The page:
Pregnancy and Sleep by Caitlin McCurdy-R

Pregnancy and Sleep by Caitlin McCurdy-Robinson, PT, DPT

For those of who you are currently pregnant you may start to notice more difficulty sleeping during the second and third trimester. The lack of sleep may be related to intense, vivid dreams, but for most women it is the discomfort associated with a growing baby and changing body. Depending on which trimester you are in you may be limited in sleep positions.

The American Congress of Obstetricians and Gynecologists (ACOG) recommend that you avoid lying on your back after the first trimester for longer than 3 minutes at a time because of blood flow. You have a large vessel in your abdominal cavity, called your inferior vena cava, which provides blood flow to your body and baby via the uterine arteries. When you lay on your back the weight of the baby compresses this blood supply and decreases the amount of blood provided to you and your baby. Generally speaking, if you accidentally roll onto your back in the middle of the night your body will become aware of any blood flow deficits and you will roll to your side. However, when you are awake or exercising you should avoid prolonged time on your back, especially if you start to feel symptoms of nausea, swelling, dizziness, or light headedness.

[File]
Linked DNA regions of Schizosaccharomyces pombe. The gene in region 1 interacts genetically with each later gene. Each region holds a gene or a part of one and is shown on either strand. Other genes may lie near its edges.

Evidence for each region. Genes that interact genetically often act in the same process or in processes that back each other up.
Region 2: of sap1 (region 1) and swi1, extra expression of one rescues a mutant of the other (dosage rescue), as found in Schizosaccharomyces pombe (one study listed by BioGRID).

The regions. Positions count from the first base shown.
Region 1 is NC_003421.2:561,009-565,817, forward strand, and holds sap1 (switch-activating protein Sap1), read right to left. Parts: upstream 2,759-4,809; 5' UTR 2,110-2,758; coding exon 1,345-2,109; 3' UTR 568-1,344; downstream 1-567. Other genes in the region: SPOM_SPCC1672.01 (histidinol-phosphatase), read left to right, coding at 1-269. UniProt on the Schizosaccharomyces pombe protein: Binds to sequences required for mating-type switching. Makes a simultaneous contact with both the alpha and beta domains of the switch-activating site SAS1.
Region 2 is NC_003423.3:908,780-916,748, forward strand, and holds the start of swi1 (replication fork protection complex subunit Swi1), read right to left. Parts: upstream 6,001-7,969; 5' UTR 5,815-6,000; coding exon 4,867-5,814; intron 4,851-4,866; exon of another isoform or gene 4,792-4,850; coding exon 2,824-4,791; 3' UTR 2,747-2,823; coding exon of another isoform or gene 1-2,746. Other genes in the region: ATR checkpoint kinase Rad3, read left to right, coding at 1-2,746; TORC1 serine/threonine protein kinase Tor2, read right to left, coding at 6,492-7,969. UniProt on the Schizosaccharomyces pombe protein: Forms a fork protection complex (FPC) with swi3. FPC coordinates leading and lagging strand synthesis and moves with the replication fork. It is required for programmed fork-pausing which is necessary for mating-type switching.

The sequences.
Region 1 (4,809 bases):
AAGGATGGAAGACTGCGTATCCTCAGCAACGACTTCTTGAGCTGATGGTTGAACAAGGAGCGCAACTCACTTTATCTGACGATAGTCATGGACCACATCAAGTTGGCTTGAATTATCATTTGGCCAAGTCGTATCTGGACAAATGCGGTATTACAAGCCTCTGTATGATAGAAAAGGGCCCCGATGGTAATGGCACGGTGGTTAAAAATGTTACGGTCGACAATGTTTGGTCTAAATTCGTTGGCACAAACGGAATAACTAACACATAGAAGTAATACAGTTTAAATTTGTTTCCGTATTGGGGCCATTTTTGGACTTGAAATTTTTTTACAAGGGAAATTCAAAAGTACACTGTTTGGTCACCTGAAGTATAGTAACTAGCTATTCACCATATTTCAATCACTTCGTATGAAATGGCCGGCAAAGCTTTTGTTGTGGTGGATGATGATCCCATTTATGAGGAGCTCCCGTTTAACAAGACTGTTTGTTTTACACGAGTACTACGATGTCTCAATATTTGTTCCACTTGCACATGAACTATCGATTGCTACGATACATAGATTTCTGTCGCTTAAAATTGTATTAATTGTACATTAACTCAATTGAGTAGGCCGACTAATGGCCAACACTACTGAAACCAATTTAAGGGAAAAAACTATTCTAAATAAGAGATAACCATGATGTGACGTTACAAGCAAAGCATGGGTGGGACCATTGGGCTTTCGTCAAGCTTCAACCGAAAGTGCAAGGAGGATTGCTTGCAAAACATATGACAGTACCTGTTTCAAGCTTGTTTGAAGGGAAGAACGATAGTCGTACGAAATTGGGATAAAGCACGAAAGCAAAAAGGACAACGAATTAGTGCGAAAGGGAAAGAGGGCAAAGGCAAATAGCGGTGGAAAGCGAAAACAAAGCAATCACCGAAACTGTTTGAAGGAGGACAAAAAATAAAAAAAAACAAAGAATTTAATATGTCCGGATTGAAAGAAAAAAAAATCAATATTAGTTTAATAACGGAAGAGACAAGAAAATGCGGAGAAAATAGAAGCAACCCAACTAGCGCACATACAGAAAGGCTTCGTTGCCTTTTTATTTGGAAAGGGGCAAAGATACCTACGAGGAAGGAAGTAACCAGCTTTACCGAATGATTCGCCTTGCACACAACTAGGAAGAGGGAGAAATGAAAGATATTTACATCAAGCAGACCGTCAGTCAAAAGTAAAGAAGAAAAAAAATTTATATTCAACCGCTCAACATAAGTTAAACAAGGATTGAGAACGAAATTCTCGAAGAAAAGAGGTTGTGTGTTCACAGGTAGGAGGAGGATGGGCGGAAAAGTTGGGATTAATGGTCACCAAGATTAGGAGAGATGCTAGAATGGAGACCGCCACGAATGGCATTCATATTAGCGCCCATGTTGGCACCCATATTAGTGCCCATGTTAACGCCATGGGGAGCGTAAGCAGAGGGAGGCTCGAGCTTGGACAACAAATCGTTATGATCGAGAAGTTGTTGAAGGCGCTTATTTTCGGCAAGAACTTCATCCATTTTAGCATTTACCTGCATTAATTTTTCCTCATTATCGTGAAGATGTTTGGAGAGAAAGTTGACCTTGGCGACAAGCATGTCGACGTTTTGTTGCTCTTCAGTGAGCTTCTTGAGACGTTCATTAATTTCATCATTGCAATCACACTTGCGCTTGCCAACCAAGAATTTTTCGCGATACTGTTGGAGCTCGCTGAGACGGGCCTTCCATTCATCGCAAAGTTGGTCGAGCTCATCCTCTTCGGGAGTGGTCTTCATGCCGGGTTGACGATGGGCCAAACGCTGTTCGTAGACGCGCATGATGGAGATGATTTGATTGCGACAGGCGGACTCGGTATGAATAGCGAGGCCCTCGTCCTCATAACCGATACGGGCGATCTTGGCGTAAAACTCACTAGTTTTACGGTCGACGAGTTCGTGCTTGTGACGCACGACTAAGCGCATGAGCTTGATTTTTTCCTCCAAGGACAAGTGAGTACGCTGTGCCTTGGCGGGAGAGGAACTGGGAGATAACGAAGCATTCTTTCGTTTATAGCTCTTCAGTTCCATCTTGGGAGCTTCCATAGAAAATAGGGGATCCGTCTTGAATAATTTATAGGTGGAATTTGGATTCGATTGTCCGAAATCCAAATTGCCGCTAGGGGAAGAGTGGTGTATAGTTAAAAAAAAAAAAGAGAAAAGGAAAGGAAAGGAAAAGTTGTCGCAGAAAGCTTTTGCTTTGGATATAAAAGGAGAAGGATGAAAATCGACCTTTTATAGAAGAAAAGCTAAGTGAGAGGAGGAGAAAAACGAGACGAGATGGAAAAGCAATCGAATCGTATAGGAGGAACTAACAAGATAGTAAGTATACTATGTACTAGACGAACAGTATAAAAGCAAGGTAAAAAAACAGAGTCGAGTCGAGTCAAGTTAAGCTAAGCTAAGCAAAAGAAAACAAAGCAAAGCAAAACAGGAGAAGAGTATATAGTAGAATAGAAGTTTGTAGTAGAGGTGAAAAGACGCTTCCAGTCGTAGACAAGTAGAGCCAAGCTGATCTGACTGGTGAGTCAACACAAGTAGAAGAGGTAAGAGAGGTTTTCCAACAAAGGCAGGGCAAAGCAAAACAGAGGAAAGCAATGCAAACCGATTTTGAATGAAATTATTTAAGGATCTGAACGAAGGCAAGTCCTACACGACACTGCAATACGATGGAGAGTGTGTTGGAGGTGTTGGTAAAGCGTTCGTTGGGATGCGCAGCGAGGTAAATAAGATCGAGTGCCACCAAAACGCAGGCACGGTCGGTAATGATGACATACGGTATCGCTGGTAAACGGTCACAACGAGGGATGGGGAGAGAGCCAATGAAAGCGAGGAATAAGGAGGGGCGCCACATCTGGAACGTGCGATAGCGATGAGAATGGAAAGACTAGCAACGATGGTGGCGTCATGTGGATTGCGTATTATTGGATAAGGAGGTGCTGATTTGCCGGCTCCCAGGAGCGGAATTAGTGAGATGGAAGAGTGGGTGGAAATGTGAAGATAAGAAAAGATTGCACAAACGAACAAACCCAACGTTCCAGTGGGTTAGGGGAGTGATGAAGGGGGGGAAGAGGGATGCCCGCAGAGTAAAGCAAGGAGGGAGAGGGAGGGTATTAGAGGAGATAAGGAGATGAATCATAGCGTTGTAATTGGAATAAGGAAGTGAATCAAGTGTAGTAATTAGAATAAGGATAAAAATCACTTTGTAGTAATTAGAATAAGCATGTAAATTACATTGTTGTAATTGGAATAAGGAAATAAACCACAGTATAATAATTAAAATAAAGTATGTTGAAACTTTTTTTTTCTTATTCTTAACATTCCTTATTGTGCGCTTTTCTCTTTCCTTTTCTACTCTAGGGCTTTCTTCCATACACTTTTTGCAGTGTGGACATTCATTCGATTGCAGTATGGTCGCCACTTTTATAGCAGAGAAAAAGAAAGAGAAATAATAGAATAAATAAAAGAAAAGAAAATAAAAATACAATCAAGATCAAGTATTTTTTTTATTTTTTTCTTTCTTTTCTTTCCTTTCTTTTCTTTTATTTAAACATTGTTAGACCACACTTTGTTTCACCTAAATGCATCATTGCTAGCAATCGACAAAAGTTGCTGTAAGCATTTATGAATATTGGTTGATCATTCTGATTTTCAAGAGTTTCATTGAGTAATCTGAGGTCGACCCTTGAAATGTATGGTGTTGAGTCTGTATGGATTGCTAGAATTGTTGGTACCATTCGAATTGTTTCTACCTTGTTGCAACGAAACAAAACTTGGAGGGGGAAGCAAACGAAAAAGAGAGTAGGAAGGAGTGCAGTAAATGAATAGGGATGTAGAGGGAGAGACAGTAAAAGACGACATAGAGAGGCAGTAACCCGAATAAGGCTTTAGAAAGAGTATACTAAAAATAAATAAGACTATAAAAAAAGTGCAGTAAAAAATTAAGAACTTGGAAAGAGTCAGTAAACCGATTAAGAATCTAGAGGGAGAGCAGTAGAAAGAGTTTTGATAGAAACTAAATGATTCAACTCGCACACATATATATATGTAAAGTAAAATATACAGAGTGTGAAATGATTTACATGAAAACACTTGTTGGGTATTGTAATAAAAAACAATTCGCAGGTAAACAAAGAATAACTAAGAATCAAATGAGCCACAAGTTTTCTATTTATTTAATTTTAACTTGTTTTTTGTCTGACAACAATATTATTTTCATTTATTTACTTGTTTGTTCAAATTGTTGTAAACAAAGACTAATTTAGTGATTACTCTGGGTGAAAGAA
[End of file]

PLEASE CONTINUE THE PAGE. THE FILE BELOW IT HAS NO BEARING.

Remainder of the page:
While pregnant sidelying is the recommended position for sleep, primarily on your left side, to help with the promotion of blood flow to your uterus and body. Side sleeping can be challenging and uncomfortable, especially as ligaments become more lax. With ligamentous laxity, there is more separation around the sacroiliac joint which makes hips feel and appear wider for preparation of childbirth. The other aspect of discomfort is the growing abdomen which will also put strain on ligaments around the uterus and sacrum. The best recommendation is to find a supportive body pillow or pregnancy pillow (such as the snoogle). When the pillow is positioned properly, your knees should be approximately hips width apart and your abdomen supported. Though the added pillows may feel cumbersome, you will be happy to have the added support even if it means repositioning when you roll side to side. If you are still having difficulty with sleeping or positioning, speak to your physical therapist who can assist you with these issues. Enjoy your sleep now, Mamas-to-be!

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